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Different black-and-white animation techniques tell several scary stories. There's a story of a teenage boy who meets the wrong girl. Another tale deals with a small community where people disappear and are never seen again. Then there's the narrative of a little Japanese girl who suffers from horrible nightmares followed by a tale where a man doesn't get the rest he hoped for in an old not-so-abandoned house. These stories are connected by the story about a man with a devilish smile and four enormous dogs from hell and by a woman's monologue about her fears. Written by
Marco van Hoof <firstname.lastname@example.org>
A collection of animated black and white shorts that opens with an intense title sequence more effective than any of the stories that follow. As is usually the case with anthology films, some segments are better than others, but all suffer from a fatal lack of scares and the movie quickly becomes intensely dull.
In the first segment a wild-eyed old man wanders through the countryside and into a town, setting a pack of ferocious dogs on those he comes across. The rough pencil animation gives this section a gloomy atmosphere but as writer/director Blutch plods single-mindedly through his one idea and doesn't so much bring it to a conclusion as stop it dead, it's hard not to feel as though it's all rather pointless. It doesn't help that it's parcelled out between the other episodes, robbing it of any momentum.
The second segment is also divided into bite-sized chunks, which is unfortunate as it would have been better to get it out of the way, or ideally remove it from the film altogether as it's the odd one out. As an unseen woman relates her fears and nightmares, various shapes float and collide, onto which we presumably project our own visualisation of the narrator's thoughts. My brain switched off every time the movie returned to this part.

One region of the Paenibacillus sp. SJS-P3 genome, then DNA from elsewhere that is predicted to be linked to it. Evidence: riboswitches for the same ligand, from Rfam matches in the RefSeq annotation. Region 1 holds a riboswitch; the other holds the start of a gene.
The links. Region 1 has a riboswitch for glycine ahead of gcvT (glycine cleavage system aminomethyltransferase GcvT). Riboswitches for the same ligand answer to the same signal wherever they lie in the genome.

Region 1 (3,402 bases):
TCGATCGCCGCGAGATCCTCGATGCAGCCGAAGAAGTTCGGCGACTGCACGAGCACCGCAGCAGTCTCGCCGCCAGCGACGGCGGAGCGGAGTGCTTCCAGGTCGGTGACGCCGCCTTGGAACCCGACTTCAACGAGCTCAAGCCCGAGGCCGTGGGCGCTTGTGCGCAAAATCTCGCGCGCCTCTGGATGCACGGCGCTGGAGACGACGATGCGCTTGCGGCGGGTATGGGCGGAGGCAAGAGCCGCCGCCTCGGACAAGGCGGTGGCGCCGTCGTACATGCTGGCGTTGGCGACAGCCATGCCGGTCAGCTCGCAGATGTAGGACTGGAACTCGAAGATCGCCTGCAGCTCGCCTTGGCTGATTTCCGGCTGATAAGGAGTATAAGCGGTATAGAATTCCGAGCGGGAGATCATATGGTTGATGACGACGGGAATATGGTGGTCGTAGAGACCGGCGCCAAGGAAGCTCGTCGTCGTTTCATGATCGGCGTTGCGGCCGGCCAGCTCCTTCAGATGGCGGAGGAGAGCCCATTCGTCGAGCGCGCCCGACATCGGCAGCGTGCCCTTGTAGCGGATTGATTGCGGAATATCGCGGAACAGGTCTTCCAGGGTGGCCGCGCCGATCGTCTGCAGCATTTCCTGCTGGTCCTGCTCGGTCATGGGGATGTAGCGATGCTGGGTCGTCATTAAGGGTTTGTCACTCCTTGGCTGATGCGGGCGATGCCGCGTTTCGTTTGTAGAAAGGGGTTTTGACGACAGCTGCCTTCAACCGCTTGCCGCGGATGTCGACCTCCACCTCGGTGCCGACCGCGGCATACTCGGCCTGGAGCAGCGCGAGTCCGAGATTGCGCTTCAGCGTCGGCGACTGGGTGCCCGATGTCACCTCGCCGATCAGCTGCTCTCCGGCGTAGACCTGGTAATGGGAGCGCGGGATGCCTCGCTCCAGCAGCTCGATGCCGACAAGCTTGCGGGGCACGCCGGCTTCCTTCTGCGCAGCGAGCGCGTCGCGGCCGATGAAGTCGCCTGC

Next we have a lonely student who finally finds a girlfriend but is tormented by a bizarre insect he found in the woods years before. This is probably the best segment: it benefits from the clean lines and ugly character designs of writer/director Charles Burns, and works well enough as a metaphor for continuing a claustrophobic relationship long past the point where it's working. But the animation has an overly fluid, gelatinous quality that makes it look too slick and quite unpleasant at the same time.
Fourth is the story of a bullied Japanese schoolgirl haunted by the ghost of a samurai. It operates on dream logic, not something I've ever found particularly engaging, and as I was already losing interest by this point the movie lost me without any hope of getting me back. Some weird imagery here and there enlivens what is otherwise a simplistic and plain style of animation.
The penultimate episode has a boy narrate the tale of a beast that plagued his small town and the childhood friend who disappeared during the reign of terror. As with the opening segment, the pencil animation goes some way towards redeeming an otherwise plodding exercise.
And finally (finally!), a traveller lost in a blizzard takes refuge in an abandoned house and is terrorised by spectres of the previous occupants. This one starts well, with director Richard McGuire making great use of lighting effects and silhouettes, but it soon becomes nothing but an enervating series of short, sharp shocks.
I'm not unhappy that I watched this movie but I was glad when it was over.
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